As far as i can tell, that's one sentence. This whole debate could be cleared up by my first grade english teacher Mrs Farmer. If you reverse the two parts of the sentence it becomes even more clear "The right of the people to keep and maintain arms shall not be infringed, in order to maintain a well-regulated militia". This sentence does not say every Floyd, Clem or Burl has the right to bear arms. It does not say every psychopathic yahoo in the country should be able to own a gun. It doesn't say that AT ALL and anyone with an education higher than the first grade should be able to comprehend this.

- Bill Hicks


--------------------
Don't worry, B. Caapi


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Anonymous

Re: what is the militia? [Re: Xlea321]
    #3350360 - 11/12/04 08:16 AM (12 years, 23 days ago)

This sentence does not say every Floyd, Clem or Burl has the right to bear arms.

actually, it still says, "the right of the people to keep and bear arms shall not be infringed", and it still gives one reason for refraining from doing so. there is no indication that the maintanence of a militia for defense of the state was the only reason for protecting a citizen's right to keep and bear arms; the founding fathers knew that self-defense was a fundamental right. the point is moot anyway because as you can read, U.S. law clearly states that the militia is comprised not only of the national guard, but also, with a few exceptions, all able-bodied males between the ages of 17 and 45.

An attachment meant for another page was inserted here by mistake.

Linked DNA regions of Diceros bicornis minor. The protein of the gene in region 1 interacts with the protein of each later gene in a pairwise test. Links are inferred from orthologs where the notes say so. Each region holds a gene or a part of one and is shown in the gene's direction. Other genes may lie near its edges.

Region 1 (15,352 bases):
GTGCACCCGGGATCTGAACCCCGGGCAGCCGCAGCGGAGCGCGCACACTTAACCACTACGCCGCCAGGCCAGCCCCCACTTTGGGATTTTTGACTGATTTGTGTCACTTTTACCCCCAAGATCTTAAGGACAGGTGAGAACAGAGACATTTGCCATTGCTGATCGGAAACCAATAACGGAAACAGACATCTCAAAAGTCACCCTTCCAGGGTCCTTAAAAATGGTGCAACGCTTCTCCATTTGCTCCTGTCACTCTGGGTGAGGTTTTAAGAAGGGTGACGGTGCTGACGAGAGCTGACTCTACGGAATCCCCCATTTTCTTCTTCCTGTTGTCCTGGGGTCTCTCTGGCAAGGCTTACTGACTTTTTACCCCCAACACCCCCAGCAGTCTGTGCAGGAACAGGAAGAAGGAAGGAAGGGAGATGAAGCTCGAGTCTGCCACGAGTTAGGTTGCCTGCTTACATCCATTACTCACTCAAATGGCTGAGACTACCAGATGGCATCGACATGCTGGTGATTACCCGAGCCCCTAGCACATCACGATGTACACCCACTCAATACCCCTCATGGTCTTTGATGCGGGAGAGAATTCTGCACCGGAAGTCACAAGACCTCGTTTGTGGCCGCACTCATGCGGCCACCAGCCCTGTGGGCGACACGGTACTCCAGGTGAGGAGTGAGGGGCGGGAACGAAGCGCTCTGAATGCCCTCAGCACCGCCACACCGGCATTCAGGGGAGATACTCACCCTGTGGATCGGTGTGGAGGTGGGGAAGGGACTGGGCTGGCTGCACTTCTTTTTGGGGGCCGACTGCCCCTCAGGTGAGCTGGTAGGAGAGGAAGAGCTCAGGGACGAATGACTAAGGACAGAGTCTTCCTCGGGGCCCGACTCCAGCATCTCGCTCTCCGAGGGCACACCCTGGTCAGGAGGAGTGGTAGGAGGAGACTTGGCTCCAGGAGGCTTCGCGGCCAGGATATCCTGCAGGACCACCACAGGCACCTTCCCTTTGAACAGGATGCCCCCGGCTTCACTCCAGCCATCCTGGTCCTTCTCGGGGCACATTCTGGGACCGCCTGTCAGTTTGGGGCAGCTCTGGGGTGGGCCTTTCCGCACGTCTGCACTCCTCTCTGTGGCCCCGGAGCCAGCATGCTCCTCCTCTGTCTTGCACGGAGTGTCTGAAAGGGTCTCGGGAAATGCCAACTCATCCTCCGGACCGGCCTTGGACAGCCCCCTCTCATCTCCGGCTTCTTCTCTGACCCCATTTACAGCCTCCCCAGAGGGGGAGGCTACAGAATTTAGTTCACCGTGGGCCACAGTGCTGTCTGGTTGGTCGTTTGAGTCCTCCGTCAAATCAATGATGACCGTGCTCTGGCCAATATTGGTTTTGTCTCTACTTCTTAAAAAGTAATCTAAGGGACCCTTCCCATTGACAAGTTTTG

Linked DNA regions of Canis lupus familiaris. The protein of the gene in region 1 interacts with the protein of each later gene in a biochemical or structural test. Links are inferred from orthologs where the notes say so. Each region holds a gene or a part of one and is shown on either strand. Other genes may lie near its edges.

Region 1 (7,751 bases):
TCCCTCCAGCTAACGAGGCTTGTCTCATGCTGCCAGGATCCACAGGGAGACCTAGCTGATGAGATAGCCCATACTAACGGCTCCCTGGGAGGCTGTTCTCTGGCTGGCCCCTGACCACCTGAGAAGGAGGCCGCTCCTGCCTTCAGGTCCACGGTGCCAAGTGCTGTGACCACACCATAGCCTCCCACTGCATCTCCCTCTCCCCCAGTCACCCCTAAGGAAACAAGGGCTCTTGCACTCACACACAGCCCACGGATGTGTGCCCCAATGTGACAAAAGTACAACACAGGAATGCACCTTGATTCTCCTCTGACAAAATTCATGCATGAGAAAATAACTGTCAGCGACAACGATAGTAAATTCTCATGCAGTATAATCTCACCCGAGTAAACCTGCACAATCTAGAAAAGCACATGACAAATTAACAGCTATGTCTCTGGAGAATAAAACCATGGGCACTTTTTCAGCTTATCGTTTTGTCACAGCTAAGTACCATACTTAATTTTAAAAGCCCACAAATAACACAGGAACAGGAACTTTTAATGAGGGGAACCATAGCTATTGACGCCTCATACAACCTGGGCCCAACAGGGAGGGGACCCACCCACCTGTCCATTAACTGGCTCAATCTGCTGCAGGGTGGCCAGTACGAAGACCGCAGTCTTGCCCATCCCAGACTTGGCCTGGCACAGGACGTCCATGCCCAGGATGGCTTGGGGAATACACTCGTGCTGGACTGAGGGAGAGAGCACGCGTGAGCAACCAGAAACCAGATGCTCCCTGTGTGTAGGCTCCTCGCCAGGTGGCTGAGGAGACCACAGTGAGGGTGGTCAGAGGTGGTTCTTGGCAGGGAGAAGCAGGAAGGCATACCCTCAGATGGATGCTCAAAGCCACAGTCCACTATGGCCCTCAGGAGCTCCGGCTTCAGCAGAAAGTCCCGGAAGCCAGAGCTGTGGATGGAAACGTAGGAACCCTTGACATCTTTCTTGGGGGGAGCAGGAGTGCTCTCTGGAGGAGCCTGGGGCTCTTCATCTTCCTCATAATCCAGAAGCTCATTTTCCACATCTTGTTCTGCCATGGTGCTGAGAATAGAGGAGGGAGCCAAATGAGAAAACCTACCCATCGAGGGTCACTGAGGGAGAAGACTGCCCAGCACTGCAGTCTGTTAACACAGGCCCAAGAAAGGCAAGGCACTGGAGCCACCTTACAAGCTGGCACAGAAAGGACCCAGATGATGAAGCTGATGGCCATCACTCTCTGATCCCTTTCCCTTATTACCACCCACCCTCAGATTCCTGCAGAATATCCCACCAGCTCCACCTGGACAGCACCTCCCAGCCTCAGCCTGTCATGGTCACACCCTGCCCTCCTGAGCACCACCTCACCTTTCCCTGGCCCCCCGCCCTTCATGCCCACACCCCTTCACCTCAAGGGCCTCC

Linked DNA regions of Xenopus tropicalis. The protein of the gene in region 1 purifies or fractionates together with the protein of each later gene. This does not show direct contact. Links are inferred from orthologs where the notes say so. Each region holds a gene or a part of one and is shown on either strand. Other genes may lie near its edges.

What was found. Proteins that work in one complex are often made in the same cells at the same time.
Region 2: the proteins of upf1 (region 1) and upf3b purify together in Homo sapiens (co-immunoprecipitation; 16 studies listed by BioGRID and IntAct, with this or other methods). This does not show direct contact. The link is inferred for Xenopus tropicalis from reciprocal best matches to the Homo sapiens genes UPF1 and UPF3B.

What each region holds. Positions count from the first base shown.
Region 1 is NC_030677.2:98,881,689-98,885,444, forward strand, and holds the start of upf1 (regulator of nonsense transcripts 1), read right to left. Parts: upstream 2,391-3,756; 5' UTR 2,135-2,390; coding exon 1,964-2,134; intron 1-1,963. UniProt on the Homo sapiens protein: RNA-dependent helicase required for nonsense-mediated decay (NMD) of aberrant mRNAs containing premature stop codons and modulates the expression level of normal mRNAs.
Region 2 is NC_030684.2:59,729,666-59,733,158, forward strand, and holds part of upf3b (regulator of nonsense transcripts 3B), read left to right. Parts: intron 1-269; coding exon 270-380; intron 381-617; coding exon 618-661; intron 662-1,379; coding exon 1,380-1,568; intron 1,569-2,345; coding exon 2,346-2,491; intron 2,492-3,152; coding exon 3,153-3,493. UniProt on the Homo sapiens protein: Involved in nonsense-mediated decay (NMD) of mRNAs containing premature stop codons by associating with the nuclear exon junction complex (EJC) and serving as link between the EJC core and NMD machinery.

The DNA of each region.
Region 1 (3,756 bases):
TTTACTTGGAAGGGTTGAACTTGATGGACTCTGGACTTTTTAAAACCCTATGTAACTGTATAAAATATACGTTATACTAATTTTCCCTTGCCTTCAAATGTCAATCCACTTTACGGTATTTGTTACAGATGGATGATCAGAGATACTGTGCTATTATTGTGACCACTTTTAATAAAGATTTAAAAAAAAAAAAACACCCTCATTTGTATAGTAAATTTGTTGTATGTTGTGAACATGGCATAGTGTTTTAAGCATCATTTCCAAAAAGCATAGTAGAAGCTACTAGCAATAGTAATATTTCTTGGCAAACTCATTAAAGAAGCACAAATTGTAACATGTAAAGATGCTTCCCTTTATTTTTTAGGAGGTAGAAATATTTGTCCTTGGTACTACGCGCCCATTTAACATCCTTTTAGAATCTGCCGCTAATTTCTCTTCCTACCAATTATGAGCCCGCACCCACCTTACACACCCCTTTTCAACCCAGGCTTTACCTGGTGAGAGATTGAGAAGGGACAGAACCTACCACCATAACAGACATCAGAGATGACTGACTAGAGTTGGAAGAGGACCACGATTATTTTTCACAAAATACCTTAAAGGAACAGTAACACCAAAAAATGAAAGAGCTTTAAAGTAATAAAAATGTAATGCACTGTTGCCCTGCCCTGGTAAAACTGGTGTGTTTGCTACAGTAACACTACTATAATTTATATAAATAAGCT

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OfflineTao
Village Genius

Registered: 09/19/03
Posts: 7,935
Loc: San Diego
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Re: what is the militia? [Re: ]
    #3350419 - 11/12/04 08:44 AM (12 years, 23 days ago)

why do they include the militia part if its merely one justification of many rather than the reason? none of the other amendments on the bill of rights have a justification for why theyre in place. it doesnt say "Competition in a marketplace of ideas, being necessary for public discourse, the right to speak shall not be infringed". no it just says 'congress shall make no law...'. similar too for all the other bill of rights amendments.

and hicks makes a reasonable statement saying:
"If you reverse the two parts of the sentence it becomes even more clear "The right of the people to keep and maintain arms shall not be infringed, in order to maintain a well-regulated militia"." when you read shakespeare, you see that a lot of phrases are put in the reverse order of how we speak today.

also the point about "no interpretation of any legal text can rightly be read so as to threaten the explicitly stated reasons for enacting the text in the first place." is a fair one as well. of course its up for interpretation what is 'domestic tranquility'. personally, i think everyone walking around with concealed weapons is not very tranquil. others will disagree with me.


--------------------
Magash's Grain Tek  + Tub-in-Tub Incubator + Magash's PMP + SBP Tek + Dunking = Practically all a newbie grower needs :thumbup: